The Garda Commissioner has said the interim report into the false breath tests controversy has not yet identified a single cause for the exaggerations but that does not excuse it.

The report by Assistant Commissioner Michael O'Sullivan was delivered to the Policing Authority last night.

Commissioner Nóirín O'Sullivan is appearing at a public meeting of the Policing Authority today.

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Commissioner O'Sullivan told the authority that the indicators in the report point to a number of factors but insisted the gardaí will get to the bottom of it.

She accepted that the exaggerations were simply not good enough.

Authority member Maureen Lynott pointed out there were huge variations in the over-reporting of breath tests such as 5% in Wexford and 495% in Dublin West and asked was it wholesale fraudulent reporting.

The commissioner said she cannot say at this point what the reasons were for the exaggerations.

Assistant Commissioner John Twomey said the investigation was continuing, that investigators have spent a number of days in those areas, they have gathered data and information, and rank-and-file gardaí and supervisors have been interviewed.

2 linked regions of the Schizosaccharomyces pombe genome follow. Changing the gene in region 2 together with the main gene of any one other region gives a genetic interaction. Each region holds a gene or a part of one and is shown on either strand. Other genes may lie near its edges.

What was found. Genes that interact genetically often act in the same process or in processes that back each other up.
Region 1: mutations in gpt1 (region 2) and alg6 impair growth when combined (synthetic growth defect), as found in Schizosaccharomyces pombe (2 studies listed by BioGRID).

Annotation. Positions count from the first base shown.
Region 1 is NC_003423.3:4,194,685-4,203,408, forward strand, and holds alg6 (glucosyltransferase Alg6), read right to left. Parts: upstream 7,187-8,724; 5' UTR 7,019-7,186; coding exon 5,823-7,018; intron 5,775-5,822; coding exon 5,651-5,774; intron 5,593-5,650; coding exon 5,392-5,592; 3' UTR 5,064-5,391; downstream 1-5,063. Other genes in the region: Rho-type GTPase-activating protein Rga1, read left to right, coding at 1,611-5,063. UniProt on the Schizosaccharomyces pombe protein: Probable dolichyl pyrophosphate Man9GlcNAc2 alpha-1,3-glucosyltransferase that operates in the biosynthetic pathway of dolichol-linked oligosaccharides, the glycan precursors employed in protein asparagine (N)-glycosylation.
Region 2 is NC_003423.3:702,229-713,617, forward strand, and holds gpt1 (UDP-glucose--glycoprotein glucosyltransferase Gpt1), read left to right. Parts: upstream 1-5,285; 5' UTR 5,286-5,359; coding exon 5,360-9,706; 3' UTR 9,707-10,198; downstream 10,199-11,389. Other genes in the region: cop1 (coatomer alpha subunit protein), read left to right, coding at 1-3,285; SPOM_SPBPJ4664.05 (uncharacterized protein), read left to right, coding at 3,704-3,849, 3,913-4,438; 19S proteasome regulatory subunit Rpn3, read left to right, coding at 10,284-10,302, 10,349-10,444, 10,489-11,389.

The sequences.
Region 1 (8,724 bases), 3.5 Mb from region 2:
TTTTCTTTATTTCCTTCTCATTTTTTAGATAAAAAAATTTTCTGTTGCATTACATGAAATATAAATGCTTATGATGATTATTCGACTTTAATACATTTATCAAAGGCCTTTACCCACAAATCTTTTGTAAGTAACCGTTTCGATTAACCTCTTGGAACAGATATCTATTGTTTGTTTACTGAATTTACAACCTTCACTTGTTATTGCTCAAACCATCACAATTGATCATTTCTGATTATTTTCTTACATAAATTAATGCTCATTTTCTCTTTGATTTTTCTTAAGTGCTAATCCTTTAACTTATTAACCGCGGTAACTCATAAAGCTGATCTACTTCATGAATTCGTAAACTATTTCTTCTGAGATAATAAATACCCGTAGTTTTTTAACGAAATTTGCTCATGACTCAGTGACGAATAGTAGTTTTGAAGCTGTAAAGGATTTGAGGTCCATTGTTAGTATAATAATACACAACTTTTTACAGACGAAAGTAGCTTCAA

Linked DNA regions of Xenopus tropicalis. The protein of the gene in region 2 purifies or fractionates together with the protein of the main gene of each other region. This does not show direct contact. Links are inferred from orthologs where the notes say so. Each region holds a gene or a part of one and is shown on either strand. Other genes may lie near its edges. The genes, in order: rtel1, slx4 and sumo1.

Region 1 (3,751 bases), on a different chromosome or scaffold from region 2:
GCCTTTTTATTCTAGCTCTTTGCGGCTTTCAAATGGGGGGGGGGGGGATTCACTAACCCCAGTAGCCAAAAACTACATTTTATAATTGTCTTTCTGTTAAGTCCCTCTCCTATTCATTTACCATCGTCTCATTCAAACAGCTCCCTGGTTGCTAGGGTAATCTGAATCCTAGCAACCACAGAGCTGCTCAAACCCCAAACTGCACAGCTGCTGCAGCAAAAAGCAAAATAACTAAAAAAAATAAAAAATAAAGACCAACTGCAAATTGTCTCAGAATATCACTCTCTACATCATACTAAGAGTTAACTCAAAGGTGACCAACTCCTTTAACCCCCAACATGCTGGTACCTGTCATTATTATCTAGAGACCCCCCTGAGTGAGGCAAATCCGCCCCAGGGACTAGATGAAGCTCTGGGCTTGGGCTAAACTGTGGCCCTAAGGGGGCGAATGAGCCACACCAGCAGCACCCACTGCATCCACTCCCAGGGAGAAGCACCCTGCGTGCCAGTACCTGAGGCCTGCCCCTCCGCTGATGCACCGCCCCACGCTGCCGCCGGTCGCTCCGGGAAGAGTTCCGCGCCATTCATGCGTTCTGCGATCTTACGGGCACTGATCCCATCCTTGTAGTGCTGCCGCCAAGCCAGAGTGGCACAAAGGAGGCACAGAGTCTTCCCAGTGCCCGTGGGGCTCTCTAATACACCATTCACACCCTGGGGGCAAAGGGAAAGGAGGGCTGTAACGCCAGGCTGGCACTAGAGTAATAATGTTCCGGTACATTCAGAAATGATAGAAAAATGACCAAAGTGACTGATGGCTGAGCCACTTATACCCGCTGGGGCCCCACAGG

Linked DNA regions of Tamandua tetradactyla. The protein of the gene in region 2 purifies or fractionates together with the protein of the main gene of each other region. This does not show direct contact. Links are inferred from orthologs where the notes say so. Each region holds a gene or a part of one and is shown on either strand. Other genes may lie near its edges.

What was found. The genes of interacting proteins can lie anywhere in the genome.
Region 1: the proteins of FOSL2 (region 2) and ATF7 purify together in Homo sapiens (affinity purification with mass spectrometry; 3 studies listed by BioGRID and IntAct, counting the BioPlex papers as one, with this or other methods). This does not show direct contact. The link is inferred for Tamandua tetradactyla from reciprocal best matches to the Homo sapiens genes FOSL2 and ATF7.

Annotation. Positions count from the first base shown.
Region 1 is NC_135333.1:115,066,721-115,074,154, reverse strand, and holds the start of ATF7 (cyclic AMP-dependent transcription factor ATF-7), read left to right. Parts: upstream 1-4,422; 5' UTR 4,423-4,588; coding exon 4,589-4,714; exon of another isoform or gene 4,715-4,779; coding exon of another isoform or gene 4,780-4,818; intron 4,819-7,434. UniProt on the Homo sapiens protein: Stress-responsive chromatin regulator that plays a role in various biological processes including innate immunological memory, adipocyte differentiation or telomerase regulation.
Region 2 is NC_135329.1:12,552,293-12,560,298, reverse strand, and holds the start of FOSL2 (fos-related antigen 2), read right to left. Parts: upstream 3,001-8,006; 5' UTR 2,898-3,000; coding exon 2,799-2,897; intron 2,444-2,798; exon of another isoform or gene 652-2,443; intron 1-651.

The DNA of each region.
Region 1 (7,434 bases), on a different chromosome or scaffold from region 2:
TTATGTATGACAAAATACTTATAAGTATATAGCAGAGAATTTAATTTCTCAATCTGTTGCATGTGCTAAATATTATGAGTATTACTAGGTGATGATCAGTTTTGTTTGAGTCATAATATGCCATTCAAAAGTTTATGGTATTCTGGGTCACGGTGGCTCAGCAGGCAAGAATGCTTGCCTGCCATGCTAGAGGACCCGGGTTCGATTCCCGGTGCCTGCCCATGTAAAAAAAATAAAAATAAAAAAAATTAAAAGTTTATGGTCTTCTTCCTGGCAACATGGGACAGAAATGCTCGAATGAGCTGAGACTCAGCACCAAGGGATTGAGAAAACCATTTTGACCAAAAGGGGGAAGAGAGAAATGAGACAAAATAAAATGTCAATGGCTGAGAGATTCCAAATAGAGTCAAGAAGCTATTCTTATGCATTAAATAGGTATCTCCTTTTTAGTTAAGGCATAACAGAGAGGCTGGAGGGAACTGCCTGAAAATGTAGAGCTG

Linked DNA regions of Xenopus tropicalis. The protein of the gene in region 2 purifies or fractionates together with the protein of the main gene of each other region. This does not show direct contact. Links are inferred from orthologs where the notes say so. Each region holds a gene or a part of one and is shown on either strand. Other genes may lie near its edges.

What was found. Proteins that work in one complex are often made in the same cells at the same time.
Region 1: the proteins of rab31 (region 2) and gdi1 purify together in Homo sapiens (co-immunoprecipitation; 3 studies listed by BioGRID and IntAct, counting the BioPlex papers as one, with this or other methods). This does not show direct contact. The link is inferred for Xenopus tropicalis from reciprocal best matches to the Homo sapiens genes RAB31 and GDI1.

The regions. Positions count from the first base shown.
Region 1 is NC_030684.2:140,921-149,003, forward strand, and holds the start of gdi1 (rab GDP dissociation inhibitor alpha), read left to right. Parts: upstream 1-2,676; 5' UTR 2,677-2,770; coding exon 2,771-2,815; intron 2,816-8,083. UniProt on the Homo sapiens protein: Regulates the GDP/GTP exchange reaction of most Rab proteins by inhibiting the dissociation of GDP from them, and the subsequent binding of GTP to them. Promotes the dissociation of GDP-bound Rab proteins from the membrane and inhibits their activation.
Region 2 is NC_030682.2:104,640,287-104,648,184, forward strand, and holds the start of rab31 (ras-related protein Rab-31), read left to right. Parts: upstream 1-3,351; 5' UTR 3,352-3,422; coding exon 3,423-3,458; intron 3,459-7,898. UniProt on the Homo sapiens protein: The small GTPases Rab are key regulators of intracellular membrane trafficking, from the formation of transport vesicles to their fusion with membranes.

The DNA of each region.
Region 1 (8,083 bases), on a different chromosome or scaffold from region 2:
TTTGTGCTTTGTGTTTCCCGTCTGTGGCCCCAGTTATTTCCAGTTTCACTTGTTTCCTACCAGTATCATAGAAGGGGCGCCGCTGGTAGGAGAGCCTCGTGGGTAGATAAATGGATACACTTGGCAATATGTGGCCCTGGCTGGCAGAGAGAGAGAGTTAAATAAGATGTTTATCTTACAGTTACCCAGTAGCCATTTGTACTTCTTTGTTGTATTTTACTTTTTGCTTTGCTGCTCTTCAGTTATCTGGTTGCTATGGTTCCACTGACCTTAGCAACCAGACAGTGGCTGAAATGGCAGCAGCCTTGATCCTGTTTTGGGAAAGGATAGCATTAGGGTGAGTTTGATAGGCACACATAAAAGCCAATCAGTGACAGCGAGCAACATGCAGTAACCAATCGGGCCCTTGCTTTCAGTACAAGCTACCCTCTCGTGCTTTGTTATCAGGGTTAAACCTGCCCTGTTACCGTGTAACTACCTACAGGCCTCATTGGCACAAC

Ms Lynott also said that the wholesale over-recording represented a weakness in management and supervision consistent with failures identified in the O'Higgins Commission and the Garda Inspectorate reports.

She also said this was a much bigger problem that the issue of breath tests, larger than individual failures and a very serious critical issue of supervision and local management which affects everything.

Earlier, the Policing Authority said that the effectiveness of road traffic policing has deteriorated in the past four years.

Chairperson Josephine Feehily told the Garda Commissioner that road deaths had increased by 4% while serious injuries were up by 34% over the past four years.

Ms Feehily also said the controversy over false breath tests and wrongful convictions had raised serious questions and undermined the effectiveness of traffic policing and undermined confidence in it.

Deputy Commissioner Twomey told the authority that reductions in personnel in recent years has been a key issue.

The number of gardaí in roads policing had dropped from 1,200 to 700, he said.

There was a need to upgrade equipment and the breathalyser units were to be updated this year, he added.

Gardaí have told the Policing Authority that they have written to 10,000 of the 14,500 people who were wrongfully convicted of speeding.

Assistant Commissioner Michael Finn said of those they have had 4,500 responses.

Of those, 1,500 letters came back undelivered and gardaí would have to follow these up in person, as the people did not accept the registered letters.

Of the 3,000 who engaged with gardaí, the Assistant Commissioner said that about half of those people said they were content for the gardaí to go ahead and appeal the conviction on their behalf.

The other half, he said, wanted further information or were seeking legal advice.